Pundaquit is a small town in San Antonio, Zambales (LINK to official website). Shockingly, it was very accessible from Manila (just one bus and one tricycle), that I can’t believe I waited this long to go there.
“Swim at your own risk” was what a friend told me when I asked him about this place. And, “many people have died there” said another one.
So with a plan (thanks to the Internet!), a backpack filled with clothes, a wallet stuffed with a few bills, and a stern resolve to enjoy what Pundaquit has to offer, my friends and I whisked our Manila-weary selves to Zambales (and all its promises of doom)!
After all, I consider it a dreadful sin for every Filipino not to see as much of the Philippines as they can.
We had to fight for our bus tickets from the throng of students who were going home for the long weekend. We initially wanted a Victory Liner bus headed for Iba or Sta. Cruz, Zambales, so that it would pass by San Antonio.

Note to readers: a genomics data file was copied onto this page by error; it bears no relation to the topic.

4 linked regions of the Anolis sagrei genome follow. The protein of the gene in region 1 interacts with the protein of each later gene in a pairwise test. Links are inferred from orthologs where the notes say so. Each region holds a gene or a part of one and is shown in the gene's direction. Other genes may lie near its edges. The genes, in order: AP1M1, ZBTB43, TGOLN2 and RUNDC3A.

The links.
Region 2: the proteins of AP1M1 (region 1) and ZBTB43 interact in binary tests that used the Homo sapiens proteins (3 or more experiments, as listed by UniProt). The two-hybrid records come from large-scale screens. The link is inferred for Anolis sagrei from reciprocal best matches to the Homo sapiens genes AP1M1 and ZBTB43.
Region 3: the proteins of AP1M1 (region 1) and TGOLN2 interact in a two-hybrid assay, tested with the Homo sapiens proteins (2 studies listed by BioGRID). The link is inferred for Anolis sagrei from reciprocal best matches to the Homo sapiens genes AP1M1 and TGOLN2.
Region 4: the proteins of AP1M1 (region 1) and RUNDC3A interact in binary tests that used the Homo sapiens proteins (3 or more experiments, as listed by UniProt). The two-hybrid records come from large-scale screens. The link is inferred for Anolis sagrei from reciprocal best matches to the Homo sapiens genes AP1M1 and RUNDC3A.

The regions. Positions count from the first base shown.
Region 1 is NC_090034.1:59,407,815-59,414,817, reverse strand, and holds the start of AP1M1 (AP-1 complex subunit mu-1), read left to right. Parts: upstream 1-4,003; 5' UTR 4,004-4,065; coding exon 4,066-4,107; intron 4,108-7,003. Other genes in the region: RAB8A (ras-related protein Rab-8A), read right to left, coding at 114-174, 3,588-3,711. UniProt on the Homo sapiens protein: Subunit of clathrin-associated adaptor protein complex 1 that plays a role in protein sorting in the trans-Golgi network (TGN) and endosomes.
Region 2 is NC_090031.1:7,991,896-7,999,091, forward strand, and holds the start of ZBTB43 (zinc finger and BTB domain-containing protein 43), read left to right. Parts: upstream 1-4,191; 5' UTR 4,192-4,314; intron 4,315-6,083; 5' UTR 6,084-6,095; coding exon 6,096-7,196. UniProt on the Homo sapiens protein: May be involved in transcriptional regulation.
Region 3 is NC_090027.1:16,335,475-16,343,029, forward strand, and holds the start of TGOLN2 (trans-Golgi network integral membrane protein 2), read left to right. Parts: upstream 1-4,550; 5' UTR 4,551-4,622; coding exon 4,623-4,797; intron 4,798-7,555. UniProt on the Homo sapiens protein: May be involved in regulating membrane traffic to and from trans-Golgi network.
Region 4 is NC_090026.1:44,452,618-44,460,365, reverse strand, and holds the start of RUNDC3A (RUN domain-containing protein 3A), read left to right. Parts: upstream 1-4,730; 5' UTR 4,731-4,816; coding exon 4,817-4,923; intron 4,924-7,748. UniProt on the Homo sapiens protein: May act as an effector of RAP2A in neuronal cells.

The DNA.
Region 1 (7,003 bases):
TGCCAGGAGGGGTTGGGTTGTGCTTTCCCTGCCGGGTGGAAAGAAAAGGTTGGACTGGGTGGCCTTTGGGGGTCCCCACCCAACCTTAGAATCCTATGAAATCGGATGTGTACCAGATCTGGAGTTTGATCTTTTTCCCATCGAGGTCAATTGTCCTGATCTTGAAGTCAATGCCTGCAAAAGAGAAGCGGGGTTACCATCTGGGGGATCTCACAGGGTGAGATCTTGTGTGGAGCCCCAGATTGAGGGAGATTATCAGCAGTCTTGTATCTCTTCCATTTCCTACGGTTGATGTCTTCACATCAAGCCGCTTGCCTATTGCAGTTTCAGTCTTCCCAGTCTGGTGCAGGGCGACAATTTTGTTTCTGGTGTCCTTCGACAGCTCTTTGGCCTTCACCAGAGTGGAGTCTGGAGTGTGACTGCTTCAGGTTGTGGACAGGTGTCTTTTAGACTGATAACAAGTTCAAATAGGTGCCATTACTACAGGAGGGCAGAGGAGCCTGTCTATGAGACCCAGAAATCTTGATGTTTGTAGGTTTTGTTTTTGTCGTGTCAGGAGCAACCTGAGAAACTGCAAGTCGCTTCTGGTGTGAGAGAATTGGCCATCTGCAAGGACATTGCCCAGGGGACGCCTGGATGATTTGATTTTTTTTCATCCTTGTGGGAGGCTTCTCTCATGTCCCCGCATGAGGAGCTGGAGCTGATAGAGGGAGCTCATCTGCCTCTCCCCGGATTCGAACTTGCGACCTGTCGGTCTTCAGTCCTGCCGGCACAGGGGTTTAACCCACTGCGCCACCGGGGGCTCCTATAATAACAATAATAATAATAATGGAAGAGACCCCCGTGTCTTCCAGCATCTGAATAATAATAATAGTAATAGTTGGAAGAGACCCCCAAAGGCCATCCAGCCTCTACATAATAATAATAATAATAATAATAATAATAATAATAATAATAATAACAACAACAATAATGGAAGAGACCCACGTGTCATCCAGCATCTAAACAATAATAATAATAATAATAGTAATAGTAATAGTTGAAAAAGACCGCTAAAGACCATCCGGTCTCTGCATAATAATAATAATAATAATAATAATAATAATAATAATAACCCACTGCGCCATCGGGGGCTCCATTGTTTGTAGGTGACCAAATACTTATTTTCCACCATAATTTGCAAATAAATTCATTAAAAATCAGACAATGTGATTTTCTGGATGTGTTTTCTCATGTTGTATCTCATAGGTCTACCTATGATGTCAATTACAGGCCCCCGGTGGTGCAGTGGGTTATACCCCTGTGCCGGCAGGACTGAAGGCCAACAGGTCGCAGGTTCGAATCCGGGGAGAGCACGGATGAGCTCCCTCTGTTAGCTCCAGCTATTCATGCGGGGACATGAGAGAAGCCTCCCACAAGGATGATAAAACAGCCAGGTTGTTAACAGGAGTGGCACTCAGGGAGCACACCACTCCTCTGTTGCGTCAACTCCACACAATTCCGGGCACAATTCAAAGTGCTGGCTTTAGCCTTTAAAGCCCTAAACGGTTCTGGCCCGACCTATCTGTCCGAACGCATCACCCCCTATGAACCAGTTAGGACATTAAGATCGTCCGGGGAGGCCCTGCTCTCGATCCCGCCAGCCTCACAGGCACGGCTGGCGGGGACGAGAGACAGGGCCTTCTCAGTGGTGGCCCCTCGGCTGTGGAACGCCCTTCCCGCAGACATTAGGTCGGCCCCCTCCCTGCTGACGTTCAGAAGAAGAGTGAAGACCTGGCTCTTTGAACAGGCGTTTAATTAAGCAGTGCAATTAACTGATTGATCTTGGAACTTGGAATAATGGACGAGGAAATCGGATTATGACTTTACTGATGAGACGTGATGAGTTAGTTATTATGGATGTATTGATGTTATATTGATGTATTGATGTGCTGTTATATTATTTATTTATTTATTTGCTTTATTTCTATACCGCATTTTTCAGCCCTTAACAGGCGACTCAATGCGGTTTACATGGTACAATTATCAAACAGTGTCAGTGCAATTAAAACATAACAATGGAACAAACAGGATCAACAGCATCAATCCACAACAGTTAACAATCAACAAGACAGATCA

But, we only got seats for Olongapo and had to board another bus from there. It wasn’t a lot of hassle though, because the departures were prompt. And, we arrived at Pundaquit just three hours and a half after leaving Espana Avenue, Manila.
A lot of resorts/inns have sprouted along the Pundaquit coastline. My friends and I weren’t really particular with the rooms, just as long as we had our own airconditioning and bathroom.
Our mastermind, Wean, booked us with Sir William’s Cottage. Kuya Jon, the owner, was more than willing to regale us with stories about Pundaquit and even his plans for his business. He is into photography and even shared his Flickr site (LINK).
The initial itinerary was to have a whole-day island hopping to all the Pundaquit hotspots (Nagsasa Cove, Anawangin Cove, Camara Island, and Capones Island). But, the weather was being masungit and the boatmen refused to bring us to those places.
We went to one of Pundaquit’s falls instead. The water was cold, clear and delightful. We watched many local kids and some foreigners jump over one of the higher set of falls.
Looking back now, I realized I should have jumped, too. I have dived from even higher spots (i.e. diving board) before. So what if I embarrassed myself in front of a bunch of complete strangers, right? (Note to self: Carpe diem!)